ImmerseBeginnings NLT - Page 97



E XODUS
These are the names of the sons of Israel (that is, Jacob) who moved to
Egypt with their father, each with his family: Reuben, Simeon, Levi, Judah,
Issachar, Zebulun, Benjamin, Dan, Naphtali, Gad, and Asher. In all, Jacob
had seventy descendants in Egypt, including Joseph, who was already
there.
In time, Joseph and all of his brothers died, ending that entire generation. But their descendants, the Israelites, had many children and grandchildren. In fact, they multiplied so greatly that they became extremely
powerful and filled the land.
Eventually, a new king came to power in Egypt who knew nothing about
Joseph or what he had done. He said to his people, “Look, the people of
Israel now outnumber us and are stronger than we are. We must make a
plan to keep them from growing even more. If we don’t, and if war breaks
out, they will join our enemies and fight against us. Then they will escape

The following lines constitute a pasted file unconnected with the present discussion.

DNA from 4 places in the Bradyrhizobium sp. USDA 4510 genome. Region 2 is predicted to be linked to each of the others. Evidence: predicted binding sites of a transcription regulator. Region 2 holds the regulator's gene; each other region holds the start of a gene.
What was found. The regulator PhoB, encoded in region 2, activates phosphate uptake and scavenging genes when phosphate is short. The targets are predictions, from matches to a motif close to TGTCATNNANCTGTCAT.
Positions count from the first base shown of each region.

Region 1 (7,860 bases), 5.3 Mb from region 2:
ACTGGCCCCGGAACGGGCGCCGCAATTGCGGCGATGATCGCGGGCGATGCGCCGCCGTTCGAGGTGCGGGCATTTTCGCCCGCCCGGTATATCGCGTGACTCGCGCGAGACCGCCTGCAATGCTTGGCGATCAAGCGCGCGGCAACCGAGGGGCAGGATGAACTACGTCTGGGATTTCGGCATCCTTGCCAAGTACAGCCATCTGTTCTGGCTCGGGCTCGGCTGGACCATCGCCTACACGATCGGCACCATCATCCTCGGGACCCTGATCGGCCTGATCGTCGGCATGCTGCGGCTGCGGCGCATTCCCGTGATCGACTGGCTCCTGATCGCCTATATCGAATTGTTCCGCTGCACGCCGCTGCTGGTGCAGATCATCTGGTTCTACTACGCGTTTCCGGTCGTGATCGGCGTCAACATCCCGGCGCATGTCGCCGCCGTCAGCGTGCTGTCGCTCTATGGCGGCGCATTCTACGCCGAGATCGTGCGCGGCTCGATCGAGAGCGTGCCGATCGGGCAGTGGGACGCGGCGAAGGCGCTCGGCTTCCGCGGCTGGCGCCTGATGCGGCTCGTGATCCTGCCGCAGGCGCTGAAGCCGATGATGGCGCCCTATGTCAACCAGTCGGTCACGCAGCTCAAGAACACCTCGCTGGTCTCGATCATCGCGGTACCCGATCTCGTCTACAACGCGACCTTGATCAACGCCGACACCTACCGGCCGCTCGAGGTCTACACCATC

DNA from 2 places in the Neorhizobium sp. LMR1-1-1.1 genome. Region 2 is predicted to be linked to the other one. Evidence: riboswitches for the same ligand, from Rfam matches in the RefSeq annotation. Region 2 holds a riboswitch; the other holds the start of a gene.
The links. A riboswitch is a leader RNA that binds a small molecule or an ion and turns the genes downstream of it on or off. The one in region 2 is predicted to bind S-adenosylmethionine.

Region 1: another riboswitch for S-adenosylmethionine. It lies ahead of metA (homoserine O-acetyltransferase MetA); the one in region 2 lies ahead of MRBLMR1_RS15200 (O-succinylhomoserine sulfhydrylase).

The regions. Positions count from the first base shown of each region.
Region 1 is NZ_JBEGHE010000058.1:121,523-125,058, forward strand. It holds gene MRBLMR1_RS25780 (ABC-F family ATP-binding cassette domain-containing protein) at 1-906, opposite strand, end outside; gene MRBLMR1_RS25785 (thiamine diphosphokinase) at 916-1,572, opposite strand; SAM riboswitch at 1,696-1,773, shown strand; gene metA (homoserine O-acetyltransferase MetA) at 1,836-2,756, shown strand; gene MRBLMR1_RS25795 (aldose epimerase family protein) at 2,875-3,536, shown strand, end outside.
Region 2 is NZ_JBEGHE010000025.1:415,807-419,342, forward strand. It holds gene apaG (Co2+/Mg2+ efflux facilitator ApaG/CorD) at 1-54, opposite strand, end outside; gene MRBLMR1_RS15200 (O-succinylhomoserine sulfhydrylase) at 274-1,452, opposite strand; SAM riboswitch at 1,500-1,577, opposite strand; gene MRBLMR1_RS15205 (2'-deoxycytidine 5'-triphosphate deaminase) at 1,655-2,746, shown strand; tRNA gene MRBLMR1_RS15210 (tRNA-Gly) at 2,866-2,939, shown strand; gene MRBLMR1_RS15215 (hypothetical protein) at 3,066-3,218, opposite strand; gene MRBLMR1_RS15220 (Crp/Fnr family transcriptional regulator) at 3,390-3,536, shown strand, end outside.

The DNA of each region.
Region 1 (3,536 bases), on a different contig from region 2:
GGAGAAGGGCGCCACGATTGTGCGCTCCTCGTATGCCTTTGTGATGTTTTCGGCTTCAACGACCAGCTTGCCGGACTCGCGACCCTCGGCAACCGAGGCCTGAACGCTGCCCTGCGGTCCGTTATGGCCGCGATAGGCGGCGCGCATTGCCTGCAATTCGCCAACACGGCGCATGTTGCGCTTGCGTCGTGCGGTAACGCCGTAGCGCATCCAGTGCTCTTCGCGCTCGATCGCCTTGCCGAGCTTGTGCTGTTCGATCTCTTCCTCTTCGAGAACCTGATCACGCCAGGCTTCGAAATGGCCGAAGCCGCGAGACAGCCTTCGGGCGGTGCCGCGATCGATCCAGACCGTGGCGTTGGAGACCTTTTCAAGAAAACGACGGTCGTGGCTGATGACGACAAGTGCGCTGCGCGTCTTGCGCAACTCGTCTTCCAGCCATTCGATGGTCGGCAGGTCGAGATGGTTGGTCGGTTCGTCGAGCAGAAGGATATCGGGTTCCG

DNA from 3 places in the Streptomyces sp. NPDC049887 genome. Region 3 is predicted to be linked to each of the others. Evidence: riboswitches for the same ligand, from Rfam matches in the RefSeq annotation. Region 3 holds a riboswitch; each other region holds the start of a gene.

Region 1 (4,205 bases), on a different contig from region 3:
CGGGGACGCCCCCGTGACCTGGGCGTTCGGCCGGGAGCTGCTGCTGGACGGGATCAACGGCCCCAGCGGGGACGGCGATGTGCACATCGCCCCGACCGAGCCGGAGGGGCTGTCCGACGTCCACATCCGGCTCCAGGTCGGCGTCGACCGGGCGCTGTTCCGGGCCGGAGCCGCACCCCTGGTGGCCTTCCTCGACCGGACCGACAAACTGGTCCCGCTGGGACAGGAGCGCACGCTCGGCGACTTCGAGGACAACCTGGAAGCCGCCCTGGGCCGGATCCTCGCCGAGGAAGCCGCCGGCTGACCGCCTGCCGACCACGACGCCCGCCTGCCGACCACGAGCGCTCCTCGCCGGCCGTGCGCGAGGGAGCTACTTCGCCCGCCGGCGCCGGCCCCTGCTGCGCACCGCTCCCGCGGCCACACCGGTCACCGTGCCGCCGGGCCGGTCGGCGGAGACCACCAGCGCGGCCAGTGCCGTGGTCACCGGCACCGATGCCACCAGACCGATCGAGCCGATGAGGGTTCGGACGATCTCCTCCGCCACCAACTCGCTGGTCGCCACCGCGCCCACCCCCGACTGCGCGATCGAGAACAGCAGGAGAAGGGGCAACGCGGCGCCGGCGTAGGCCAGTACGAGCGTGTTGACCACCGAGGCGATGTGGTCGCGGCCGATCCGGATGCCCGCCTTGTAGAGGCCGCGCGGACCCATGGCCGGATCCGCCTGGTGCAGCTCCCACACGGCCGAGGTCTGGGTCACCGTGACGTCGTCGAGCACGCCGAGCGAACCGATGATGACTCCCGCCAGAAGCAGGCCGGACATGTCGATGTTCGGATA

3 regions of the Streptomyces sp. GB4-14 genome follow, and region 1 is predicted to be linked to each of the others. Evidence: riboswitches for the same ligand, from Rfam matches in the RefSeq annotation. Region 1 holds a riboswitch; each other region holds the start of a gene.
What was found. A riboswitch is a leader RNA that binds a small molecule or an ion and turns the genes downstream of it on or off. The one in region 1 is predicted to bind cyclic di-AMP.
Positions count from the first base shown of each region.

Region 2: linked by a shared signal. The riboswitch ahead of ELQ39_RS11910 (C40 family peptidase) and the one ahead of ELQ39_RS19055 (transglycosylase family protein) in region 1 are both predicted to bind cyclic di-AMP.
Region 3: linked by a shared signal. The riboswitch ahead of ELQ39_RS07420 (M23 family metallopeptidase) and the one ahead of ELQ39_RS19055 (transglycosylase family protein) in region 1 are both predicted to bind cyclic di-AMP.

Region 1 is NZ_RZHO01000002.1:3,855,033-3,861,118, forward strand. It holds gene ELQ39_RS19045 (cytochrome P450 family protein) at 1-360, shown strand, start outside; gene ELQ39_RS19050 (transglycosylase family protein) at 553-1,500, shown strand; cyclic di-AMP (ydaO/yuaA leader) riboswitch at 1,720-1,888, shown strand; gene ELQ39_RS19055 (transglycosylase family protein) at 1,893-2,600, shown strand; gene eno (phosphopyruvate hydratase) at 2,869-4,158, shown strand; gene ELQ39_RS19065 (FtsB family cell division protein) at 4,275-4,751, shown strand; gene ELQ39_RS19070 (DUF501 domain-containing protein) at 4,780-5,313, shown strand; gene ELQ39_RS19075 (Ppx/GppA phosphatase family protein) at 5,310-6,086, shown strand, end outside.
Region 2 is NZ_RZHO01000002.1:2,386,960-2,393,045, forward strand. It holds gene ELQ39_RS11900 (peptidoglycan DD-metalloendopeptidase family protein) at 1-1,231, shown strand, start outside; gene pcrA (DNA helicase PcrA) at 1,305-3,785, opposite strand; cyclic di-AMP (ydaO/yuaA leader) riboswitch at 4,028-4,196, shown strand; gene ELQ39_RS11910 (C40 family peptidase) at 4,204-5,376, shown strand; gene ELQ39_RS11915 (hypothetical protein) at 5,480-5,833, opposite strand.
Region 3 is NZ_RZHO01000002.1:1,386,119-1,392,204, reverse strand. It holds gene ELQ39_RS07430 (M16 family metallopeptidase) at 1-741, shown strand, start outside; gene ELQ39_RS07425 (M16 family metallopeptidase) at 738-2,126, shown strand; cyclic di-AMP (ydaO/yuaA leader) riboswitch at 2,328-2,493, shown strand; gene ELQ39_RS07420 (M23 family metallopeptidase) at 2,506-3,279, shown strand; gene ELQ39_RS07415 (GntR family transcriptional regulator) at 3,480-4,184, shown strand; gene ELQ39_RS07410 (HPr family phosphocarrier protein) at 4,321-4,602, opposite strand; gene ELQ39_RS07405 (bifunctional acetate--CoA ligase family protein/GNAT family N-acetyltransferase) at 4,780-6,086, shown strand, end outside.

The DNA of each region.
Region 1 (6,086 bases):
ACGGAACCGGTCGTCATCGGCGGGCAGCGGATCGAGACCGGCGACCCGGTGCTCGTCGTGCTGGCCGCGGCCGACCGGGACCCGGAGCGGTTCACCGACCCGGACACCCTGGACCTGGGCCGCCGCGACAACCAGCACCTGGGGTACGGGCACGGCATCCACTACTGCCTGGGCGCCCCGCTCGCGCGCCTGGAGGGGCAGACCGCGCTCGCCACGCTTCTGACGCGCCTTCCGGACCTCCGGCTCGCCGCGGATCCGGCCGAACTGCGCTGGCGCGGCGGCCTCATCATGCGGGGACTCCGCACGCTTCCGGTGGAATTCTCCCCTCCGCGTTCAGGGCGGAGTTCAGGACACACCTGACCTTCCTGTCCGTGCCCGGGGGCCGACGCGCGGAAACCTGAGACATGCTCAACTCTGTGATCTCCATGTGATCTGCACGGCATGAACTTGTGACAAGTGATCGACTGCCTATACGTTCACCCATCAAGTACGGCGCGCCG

from the country.”
So the Egyptians made the Israelites their slaves. They appointed brutal slave drivers over them, hoping to wear them down with crushing
labor. They forced them to build the cities of Pithom and Rameses as
supply centers for the king. But the more the Egyptians oppressed them,
the more the Israelites multiplied and spread, and the more alarmed the
Egyptians became. So the Egyptians worked the people of Israel without
mercy. They made their lives bitter, forcing them to mix mortar and make
bricks and do all the work in the fields. They were ruthless in all their
demands.
Then Pharaoh, the king of Egypt, gave this order to the Hebrew midwives, Shiphrah and Puah: “When you help the Hebrew women as they
give birth, watch as they deliver. If the baby is a boy, kill him; if it is a girl,
let her live.” But because the midwives feared God, they refused to obey
the king’s orders. They allowed the boys to live, too.
So the king of Egypt called for the midwives. “Why have you done this?”
he demanded. “Why have you allowed the boys to live?”
“The Hebrew women are not like the Egyptian women,” the midwives
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